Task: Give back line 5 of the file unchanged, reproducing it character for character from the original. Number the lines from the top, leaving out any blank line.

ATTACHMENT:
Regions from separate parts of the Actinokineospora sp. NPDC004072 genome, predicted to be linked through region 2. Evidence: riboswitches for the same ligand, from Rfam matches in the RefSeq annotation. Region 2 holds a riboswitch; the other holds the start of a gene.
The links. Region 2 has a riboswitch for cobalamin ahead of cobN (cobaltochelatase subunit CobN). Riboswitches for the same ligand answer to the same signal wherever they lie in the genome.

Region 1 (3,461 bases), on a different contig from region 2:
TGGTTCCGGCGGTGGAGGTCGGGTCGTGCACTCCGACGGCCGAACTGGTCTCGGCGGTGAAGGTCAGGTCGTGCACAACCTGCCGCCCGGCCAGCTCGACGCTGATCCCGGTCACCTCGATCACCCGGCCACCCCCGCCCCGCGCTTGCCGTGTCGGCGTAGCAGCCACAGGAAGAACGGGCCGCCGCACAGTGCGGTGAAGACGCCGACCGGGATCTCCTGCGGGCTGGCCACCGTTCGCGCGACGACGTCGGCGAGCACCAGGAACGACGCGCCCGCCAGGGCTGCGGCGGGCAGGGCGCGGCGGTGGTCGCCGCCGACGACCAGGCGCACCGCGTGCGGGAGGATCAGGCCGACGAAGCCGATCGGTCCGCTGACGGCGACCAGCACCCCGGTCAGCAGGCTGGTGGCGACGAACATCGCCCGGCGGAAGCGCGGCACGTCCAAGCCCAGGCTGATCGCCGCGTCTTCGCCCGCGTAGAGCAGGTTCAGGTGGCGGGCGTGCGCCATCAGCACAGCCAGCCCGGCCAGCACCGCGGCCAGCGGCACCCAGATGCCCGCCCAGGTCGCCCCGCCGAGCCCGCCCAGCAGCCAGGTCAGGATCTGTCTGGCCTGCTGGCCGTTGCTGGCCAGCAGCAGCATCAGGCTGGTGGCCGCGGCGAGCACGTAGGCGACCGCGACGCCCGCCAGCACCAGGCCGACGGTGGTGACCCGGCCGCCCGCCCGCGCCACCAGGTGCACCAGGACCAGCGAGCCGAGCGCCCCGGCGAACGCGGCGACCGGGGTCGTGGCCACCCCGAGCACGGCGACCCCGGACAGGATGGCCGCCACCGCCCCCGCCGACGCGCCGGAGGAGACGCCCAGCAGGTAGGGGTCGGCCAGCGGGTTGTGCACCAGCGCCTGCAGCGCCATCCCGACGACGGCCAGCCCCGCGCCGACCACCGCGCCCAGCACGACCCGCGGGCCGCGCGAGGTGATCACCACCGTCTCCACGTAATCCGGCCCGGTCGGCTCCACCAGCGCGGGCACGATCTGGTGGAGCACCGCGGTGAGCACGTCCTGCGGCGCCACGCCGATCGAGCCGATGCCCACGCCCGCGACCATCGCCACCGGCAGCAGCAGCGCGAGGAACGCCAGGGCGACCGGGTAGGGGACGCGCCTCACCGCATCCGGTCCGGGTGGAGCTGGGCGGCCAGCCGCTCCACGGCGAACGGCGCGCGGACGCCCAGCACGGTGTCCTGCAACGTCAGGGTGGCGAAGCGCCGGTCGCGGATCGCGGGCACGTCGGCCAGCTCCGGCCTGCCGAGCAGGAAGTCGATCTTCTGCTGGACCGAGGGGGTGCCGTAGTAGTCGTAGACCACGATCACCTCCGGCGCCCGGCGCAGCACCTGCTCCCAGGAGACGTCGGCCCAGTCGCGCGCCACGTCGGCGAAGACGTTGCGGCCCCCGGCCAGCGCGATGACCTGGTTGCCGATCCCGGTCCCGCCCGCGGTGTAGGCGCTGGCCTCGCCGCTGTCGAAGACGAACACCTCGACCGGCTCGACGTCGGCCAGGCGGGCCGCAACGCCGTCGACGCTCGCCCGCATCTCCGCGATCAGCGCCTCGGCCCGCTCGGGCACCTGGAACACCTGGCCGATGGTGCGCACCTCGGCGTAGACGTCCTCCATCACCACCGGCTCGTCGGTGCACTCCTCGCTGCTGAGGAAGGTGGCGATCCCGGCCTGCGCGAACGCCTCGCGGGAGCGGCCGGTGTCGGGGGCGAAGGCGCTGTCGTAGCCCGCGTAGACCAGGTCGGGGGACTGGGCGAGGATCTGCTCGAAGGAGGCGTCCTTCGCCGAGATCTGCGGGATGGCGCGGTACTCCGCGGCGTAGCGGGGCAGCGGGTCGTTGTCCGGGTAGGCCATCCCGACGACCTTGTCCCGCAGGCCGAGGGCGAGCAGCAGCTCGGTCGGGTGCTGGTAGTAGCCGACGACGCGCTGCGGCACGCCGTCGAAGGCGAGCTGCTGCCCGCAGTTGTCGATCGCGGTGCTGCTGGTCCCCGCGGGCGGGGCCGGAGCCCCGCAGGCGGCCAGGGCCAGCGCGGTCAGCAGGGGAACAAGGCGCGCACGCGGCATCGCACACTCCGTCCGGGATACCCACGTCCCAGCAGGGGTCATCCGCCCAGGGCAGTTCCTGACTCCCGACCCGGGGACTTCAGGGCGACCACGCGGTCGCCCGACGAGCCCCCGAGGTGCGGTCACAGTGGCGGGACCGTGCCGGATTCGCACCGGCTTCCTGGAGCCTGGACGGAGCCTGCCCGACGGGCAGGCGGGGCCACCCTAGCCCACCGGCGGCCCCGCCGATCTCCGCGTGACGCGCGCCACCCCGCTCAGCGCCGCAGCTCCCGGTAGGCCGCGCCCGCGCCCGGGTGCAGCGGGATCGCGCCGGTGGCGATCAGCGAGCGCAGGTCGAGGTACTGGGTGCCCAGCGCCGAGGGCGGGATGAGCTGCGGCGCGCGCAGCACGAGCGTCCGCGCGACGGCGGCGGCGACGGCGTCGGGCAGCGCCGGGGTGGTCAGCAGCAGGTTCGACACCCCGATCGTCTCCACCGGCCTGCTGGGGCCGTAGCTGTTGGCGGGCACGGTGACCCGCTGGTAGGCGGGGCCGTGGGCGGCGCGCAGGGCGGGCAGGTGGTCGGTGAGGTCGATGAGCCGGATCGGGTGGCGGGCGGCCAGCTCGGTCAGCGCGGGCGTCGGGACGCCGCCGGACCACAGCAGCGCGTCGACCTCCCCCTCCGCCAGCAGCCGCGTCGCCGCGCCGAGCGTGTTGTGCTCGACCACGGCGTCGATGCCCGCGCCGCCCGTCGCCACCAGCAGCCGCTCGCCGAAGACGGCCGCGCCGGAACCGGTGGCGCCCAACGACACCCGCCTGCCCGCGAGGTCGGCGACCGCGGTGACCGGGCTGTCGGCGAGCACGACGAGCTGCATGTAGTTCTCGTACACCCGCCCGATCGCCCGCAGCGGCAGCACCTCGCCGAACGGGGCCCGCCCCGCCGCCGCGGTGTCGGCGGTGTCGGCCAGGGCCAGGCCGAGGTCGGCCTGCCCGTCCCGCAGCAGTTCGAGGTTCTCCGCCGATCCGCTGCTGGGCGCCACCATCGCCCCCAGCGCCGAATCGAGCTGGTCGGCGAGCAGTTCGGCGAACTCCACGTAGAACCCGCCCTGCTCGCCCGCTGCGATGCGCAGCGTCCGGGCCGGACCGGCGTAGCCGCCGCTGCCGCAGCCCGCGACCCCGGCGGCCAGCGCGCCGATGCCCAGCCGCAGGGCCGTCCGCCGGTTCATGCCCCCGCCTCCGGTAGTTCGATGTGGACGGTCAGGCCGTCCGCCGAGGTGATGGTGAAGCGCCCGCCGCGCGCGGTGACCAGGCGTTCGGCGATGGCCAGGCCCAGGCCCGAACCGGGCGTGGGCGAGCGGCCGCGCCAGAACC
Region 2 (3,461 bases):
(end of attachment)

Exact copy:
Region 2 (3,461 bases):